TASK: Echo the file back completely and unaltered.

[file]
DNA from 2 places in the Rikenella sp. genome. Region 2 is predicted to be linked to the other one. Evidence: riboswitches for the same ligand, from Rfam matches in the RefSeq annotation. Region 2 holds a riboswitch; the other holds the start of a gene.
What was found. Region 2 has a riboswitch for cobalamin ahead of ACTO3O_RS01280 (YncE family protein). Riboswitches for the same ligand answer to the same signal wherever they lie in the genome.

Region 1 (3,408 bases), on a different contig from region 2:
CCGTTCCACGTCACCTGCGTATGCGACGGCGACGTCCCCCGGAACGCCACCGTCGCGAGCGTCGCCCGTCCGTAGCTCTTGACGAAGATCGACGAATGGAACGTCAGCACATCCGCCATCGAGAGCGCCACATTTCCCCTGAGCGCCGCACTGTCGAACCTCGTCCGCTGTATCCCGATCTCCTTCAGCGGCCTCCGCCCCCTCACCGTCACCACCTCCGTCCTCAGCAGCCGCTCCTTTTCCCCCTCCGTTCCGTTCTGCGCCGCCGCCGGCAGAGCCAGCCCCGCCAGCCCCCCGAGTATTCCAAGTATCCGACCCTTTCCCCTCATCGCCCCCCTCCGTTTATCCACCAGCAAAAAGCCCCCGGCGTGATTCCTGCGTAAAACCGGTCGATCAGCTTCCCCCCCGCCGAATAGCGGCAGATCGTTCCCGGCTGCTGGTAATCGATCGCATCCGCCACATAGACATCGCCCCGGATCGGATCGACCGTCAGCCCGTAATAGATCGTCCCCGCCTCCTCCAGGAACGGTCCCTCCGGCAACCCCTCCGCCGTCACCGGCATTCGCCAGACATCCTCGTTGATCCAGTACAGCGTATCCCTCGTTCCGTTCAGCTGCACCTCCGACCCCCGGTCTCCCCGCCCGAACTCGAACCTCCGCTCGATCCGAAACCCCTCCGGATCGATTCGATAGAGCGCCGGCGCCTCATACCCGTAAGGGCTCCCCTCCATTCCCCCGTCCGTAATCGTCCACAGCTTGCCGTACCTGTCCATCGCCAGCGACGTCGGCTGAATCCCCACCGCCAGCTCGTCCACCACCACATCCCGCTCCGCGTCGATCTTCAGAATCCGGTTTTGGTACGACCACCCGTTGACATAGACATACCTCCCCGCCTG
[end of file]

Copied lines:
DNA from 2 places in the Rikenella sp. genome. Region 2 is predicted to be linked to the other one. Evidence: riboswitches for the same ligand, from Rfam matches in the RefSeq annotation. Region 2 holds a riboswitch; the other holds the start of a gene.
What was found. Region 2 has a riboswitch for cobalamin ahead of ACTO3O_RS01280 (YncE family protein). Riboswitches for the same ligand answer to the same signal wherever they lie in the genome.

Region 1 (3,408 bases), on a different contig from region 2:
CCGTTCCACGTCACCTGCGTATGCGACGGCGACGTCCCCCGGAACGCCACCGTCGCGAGCGTCGCCCGTCCGTAGCTCTTGACGAAGATCGACGAATGGAACGTCAGCACATCCGCCATCGAGAGCGCCACATTTCCCCTGAGCGCCGCACTGTCGAACCTCGTCCGCTGTATCCCGATCTCCTTCAGCGGCCTCCGCCCCCTCACCGTCACCACCTCCGTCCTCAGCAGCCGCTCCTTTTCCCCCTCCGTTCCGTTCTGCGCCGCCGCCGGCAGAGCCAGCCCCGCCAGCCCCCCGAGTATTCCAAGTATCCGACCCTTTCCCCTCATCGCCCCCCTCCGTTTATCCACCAGCAAAAAGCCCCCGGCGTGATTCCTGCGTAAAACCGGTCGATCAGCTTCCCCCCCGCCGAATAGCGGCAGATCGTTCCCGGCTGCTGGTAATCGATCGCATCCGCCACATAGACATCGCCCCGGATCGGATCGACCGTCAGCCCGTAATAGATCGTCCCCGCCTCCTCCAGGAACGGTCCCTCCGGCAACCCCTCCGCCGTCACCGGCATTCGCCAGACATCCTCGTTGATCCAGTACAGCGTATCCCTCGTTCCGTTCAGCTGCACCTCCGACCCCCGGTCTCCCCGCCCGAACTCGAACCTCCGCTCGATCCGAAACCCCTCCGGATCGATTCGATAGAGCGCCGGCGCCTCATACCCGTAAGGGCTCCCCTCCATTCCCCCGTCCGTAATCGTCCACAGCTTGCCGTACCTGTCCATCGCCAGCGACGTCGGCTGAATCCCCACCGCCAGCTCGTCCACCACCACATCCCGCTCCGCGTCGATCTTCAGAATCCGGTTTTGGTACGACCACCCGTTGACATAGACATACCTCCCCGCCTG